The Small Intestine (1)
The small intestine is the site where most of the chemical and mechanical digestion is carried out, and where virtually all of the absorption of useful materials is carried out. The whole of the small intestine is lined with an absorptive mucosal type, with certain modifications for each section. The intestine also has a smooth muscle wall with two layers of muscle; rhythmical contractions force products of digestion through the intestine (peristalisis). There are three main sections to the small intestine;
- The duodenum forms a 'C' shape around the head of the pancreas. Its main function is to neutralise the acidic gastric contents (called 'chyme') and to initiate further digestion; Brunner's glands in the submucosa secrete an alkaline mucus which neutralises the chyme and protects the surface of the duodenum.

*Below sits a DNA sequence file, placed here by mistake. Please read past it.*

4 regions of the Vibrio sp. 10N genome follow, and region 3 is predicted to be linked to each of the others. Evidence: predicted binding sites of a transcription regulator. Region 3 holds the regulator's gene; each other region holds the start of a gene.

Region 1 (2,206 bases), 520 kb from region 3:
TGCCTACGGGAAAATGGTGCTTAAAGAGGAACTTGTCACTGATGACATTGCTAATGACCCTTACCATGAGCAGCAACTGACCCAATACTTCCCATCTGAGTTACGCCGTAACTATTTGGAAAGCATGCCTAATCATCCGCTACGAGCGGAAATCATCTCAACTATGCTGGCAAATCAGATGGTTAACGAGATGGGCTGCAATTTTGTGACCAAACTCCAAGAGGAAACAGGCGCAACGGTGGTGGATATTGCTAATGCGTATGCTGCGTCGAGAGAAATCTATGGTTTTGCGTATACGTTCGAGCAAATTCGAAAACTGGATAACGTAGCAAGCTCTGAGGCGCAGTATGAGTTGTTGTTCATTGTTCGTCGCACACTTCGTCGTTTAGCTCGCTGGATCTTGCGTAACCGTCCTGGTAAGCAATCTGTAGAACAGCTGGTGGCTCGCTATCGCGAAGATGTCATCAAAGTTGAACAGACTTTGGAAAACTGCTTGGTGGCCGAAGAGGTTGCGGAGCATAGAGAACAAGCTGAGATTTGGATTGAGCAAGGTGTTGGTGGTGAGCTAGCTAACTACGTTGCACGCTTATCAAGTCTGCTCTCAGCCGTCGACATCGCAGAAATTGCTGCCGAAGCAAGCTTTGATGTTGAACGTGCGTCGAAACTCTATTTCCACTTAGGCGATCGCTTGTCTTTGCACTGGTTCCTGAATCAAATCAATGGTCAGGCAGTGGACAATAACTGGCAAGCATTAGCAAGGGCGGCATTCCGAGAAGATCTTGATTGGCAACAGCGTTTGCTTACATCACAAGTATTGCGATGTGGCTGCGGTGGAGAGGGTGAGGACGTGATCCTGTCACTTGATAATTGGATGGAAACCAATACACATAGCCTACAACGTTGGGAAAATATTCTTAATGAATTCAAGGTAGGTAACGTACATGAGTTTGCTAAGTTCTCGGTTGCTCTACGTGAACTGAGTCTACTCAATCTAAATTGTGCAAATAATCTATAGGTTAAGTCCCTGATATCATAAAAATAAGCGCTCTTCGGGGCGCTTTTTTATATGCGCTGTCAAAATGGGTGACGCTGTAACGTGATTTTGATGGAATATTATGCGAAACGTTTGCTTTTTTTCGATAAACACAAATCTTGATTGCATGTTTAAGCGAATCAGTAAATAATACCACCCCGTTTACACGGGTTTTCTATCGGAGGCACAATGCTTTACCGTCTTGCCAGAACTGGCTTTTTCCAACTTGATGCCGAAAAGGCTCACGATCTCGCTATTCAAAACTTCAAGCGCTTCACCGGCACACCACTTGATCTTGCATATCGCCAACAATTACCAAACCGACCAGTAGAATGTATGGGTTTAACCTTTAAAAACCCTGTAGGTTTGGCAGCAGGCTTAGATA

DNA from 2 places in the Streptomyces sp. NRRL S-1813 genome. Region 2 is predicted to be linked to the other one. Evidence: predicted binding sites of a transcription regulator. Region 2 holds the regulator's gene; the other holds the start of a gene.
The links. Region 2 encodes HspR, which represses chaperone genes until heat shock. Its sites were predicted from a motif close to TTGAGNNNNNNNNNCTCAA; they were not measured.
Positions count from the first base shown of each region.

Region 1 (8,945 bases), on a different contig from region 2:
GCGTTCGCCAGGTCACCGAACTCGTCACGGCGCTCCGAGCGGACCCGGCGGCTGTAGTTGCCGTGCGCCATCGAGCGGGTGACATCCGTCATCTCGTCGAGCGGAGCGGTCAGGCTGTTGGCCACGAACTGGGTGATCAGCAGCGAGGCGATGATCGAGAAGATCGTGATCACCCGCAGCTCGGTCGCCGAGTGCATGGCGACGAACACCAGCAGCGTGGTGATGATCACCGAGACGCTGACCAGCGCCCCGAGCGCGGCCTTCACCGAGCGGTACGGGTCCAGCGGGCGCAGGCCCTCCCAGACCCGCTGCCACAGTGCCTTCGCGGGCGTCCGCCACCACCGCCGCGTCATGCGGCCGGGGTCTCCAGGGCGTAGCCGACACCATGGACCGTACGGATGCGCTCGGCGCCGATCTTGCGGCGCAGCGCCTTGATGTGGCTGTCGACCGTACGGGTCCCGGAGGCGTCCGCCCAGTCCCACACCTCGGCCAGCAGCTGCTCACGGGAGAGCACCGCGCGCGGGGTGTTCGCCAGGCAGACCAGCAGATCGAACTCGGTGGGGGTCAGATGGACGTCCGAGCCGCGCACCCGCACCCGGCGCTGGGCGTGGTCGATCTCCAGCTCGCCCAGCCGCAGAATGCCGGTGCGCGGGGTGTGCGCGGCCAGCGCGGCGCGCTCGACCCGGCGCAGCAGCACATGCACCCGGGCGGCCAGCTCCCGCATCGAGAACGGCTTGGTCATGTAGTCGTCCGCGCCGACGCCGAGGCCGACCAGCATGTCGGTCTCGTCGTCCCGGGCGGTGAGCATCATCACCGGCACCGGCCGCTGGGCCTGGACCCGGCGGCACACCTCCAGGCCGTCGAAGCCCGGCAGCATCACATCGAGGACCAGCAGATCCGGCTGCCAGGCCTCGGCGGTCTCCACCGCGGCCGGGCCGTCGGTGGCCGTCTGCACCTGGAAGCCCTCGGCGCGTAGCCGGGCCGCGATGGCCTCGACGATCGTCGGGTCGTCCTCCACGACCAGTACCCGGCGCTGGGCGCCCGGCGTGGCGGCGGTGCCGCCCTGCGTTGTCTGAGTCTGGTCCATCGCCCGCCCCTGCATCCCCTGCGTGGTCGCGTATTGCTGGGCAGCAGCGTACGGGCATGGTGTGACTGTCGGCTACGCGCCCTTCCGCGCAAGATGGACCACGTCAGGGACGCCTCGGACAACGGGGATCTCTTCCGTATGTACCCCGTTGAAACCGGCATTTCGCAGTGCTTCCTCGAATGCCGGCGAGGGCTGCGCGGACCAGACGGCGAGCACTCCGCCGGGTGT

- The jejunum
- The ileum. The jejunum and the ileum are the greatly coiled parts of the small intestine, and together are about 4-6 metres long; the junction between the two sections is not well-defined. The mucosa of these sections is highly folded (the folds are called plicae), increasing the surface area available for absorption dramatically.